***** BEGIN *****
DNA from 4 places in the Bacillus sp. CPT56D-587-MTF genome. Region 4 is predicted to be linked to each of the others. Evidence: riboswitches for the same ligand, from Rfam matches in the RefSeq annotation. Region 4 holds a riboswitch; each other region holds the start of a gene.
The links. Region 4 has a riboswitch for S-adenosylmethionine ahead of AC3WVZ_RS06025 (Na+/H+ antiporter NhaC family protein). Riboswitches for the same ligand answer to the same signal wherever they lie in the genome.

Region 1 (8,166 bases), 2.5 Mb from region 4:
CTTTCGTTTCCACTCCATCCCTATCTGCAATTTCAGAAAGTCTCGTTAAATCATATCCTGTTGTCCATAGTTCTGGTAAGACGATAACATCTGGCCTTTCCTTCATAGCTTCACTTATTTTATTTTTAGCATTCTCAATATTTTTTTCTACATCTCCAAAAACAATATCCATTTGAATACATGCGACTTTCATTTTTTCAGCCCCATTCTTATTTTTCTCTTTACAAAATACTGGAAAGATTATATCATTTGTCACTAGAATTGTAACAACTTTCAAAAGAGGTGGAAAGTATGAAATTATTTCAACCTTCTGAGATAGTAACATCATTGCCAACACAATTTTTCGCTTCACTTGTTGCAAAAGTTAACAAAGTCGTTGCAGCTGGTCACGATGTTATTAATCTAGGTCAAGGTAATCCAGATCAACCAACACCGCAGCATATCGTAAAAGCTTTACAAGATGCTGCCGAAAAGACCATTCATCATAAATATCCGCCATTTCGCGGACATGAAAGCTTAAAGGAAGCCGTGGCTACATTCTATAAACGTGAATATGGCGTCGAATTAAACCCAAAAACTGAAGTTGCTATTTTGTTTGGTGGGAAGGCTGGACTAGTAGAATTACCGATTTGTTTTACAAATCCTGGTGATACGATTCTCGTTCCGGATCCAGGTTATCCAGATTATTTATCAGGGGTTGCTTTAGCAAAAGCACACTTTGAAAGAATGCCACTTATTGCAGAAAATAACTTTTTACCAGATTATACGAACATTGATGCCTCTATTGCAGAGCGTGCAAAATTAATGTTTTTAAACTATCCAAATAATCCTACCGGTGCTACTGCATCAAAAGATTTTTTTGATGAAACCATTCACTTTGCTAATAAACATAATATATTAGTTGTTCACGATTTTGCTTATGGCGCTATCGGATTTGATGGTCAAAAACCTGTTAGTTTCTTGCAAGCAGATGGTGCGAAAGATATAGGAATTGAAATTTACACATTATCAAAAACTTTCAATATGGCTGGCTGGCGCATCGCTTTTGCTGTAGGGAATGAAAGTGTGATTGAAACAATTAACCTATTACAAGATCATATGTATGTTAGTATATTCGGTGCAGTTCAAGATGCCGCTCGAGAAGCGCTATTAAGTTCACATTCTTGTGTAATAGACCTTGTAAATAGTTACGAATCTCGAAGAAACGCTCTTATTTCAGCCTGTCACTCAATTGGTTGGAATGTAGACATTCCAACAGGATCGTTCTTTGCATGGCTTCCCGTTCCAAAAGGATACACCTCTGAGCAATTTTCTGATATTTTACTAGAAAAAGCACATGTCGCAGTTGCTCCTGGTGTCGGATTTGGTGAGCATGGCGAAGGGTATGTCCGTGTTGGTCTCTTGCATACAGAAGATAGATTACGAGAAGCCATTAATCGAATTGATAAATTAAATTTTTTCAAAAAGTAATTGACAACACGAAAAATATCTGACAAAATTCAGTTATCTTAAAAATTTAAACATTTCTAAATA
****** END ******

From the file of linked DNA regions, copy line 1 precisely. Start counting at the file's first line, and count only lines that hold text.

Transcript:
DNA from 4 places in the Bacillus sp. CPT56D-587-MTF genome. Region 4 is predicted to be linked to each of the others. Evidence: riboswitches for the same ligand, from Rfam matches in the RefSeq annotation. Region 4 holds a riboswitch; each other region holds the start of a gene.